On another beautiful bike ride this morning, we stopped for a few minutes in this very old cemetery,
and, strangely enough, the phrase ‘easing up’ came to me as I wandered among the old stones. I am easing up in these elder years, partly because I’m retired, but partly also because I’m finally understanding a significant fact about life. I grew up with the belief that the nature of reality was what might be called ‘manyness’, but now I see that it’s much closer to ‘oneness’. From my earliest memory, it was impressed upon me (by family, friends, the media, and the overall culture) that life is basically a struggle among innumerable separate elements. My main task, I learned, is to save myself from harm and try to triumph in as many of the daily contests as possible. Now, however, in my eighth decade of trying to figure things out, I’ve come to understand that the manyness approach to reality is simply inaccurate. Instead of being many, the Universe is just one. It’s not a confused collection of disparate material entities, but rather a single, cohesive, and harmonious expression of Itself. The entire Universe, I see now, is as unified as a single cell. As in a cell, everything that happens in the Universe happens for the good of Itself. What this means for me is that I should give up stressing and struggling, because there’s no other person or other thing that’s out to hurt “me”. In fact, there’s no “other” at all, and no separate “me”. There’s just the one shared and always successful Universe, of which I and everyone and all of our so-called problems are a part. We’re all part of a single impressive enterprise called Life (of which death is an integral part), as closely interlaced with each other as the insides of a cell. This realization, to me, calls for a lot more loosening up in life than struggling. As I walked among the gravestones this morning, I felt closely in tune with the oneness of the universe – gravestones, grass, sky, death, bumblebees, bicycles – all endlessly interweaving in easygoing, wonderful ways.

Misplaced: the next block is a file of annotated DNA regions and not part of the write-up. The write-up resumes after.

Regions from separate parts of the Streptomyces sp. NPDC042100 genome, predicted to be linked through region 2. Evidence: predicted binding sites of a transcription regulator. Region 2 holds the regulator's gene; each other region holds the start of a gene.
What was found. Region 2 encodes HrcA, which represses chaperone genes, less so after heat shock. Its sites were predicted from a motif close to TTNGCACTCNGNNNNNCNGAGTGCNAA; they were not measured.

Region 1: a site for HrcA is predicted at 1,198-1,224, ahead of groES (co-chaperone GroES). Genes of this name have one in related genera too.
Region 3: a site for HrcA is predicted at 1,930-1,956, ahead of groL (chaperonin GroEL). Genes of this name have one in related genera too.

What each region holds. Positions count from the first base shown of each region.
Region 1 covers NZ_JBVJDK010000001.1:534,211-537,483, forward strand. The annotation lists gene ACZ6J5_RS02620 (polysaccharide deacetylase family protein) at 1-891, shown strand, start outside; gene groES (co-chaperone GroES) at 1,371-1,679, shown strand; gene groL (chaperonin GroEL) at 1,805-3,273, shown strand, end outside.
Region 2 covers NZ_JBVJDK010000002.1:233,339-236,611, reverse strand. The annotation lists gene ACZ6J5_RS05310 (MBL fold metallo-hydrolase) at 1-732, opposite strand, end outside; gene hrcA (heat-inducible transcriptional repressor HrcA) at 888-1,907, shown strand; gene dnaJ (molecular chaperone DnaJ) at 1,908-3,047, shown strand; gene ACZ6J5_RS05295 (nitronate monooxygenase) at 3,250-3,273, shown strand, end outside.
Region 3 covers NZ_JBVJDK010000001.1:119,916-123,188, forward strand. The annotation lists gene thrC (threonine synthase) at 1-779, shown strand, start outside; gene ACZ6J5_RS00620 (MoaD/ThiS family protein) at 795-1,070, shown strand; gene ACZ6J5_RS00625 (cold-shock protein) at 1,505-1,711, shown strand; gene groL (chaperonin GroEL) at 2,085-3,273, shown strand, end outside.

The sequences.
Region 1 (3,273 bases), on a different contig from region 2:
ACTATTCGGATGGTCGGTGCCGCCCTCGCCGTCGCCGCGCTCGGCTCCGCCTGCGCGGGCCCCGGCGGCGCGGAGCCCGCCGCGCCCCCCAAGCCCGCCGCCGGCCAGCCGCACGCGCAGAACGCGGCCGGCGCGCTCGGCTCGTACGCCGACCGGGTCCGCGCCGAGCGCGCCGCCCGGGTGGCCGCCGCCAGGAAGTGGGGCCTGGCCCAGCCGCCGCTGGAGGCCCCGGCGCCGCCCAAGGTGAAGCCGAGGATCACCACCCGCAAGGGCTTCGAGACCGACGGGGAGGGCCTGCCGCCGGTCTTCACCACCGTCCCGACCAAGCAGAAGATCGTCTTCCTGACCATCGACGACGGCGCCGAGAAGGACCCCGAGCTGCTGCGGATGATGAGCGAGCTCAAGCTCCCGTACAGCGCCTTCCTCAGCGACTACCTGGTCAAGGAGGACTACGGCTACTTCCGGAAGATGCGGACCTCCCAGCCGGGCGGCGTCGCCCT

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IN THE CEMETERY
(about Braelynn J., 52, Blessings, CT) She shares herself most fully in the cemetery near her house. She lends herself as a gift as she walks among the gravesites, feely bestowing the steady light she shares with everything. Her thoughts in the cemetery are silent and immense, as if spread inside her by all the endless stars. Visiting the cemetery, her elderly life looks larger than a sunlit sea, and she presents the luster of it to the stones and sticks and winds.